No information or evidence is generally disclosed to subjects of the investigation at the immunity or leniency application stage. If a charge(s) and a criminal proceeding ensues, the crown is obliged to disclose to all accused all of the relevant, non-privileged information in its possession, which may include information and evidence gathered by the bureau pursuant to its immunity and leniency programmes.

What level of cooperation is required from applicants?

Applicants must cooperate fully, in a timely manner and at their own expense. See “What is the procedure for a leniency application?” above.

What confidentiality protection is offered to applicants?

In conformity with Section 29 of the act, the bureau’s confidentiality policy treats the identity of an immunity and a leniency applicant confidential, except where:

  • disclosure is required by law;
  • disclosure is necessary to obtain or maintain the validity of a judicial authorisation for the exercise of investigative powers;
  • disclosure is for the purpose of securing the assistance of a Canadian law enforcement agency in the exercise of investigative powers;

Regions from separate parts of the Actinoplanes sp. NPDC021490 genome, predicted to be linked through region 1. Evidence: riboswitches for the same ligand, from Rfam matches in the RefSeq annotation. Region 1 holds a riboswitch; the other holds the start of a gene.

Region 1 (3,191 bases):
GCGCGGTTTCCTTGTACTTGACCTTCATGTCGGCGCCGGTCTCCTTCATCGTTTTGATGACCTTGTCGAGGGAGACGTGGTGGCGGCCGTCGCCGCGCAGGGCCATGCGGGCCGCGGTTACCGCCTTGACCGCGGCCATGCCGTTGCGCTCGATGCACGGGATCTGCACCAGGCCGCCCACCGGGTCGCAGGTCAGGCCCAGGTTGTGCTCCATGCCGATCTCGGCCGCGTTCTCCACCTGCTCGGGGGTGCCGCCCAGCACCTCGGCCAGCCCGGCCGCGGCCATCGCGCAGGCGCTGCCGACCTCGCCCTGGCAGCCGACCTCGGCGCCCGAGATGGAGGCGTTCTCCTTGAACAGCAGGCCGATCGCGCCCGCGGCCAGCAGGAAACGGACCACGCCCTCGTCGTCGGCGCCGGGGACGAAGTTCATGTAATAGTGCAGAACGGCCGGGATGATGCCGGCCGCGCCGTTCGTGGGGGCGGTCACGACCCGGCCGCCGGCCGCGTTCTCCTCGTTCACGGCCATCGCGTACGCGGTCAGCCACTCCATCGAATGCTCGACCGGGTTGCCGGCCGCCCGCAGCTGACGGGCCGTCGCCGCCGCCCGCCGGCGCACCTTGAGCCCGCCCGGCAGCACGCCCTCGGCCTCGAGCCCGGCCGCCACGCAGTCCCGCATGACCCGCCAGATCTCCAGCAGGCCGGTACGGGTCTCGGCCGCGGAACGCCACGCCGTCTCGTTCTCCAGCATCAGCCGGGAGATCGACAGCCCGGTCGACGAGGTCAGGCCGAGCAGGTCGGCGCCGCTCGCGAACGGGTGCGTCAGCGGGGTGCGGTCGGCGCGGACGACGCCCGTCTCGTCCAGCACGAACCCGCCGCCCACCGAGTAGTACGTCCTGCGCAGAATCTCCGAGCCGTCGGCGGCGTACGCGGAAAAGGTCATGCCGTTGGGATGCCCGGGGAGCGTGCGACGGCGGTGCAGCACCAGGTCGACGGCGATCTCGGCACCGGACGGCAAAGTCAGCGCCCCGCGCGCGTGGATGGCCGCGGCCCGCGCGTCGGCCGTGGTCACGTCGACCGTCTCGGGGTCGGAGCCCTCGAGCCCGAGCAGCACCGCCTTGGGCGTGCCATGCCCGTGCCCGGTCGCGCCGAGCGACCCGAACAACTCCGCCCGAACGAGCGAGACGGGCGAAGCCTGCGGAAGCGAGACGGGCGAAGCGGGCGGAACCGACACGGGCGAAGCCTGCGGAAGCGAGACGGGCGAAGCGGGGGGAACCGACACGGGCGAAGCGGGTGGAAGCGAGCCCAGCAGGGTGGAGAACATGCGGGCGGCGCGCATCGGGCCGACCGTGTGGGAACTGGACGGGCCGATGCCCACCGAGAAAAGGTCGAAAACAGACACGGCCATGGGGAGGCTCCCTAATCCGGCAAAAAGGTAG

• the party has agreed to disclose;
  • there has been public disclosure by the party; or
  • disclosure is necessary to prevent the commission of a serious offence.

The bureau will keep the information provided by an immunity or leniency applicant confidential, subject to the above exceptions plus where disclosure of such information is for the purpose of the administration or enforcement of the act.

All information provided by a leniency applicant up until the plea agreement is concluded is treated as confidential, except where the information is required to be provided to the court as part of the bureau’s obligation to provide full and frank disclosure in making applications to the court, such as for search warrants or production orders.

Can the company apply for a marker? If so, under which conditions?

Yes. An applicant can make its initial contact with the bureau on the basis of a limited hypothetical disclosure that identifies the nature of the criminal offence it has committed regarding a specified product in order to secure a marker. The hypothetical disclosure must contain sufficient detail. Where immunity or leniency is available, the bureau will advise the applicant of its place in the marker queue. An applicant who receives a marker will be allowed a fixed amount of time to confirm its intention to participate in the programme (typically four business days). During this time the marker will hold the applicant’s position in the queue.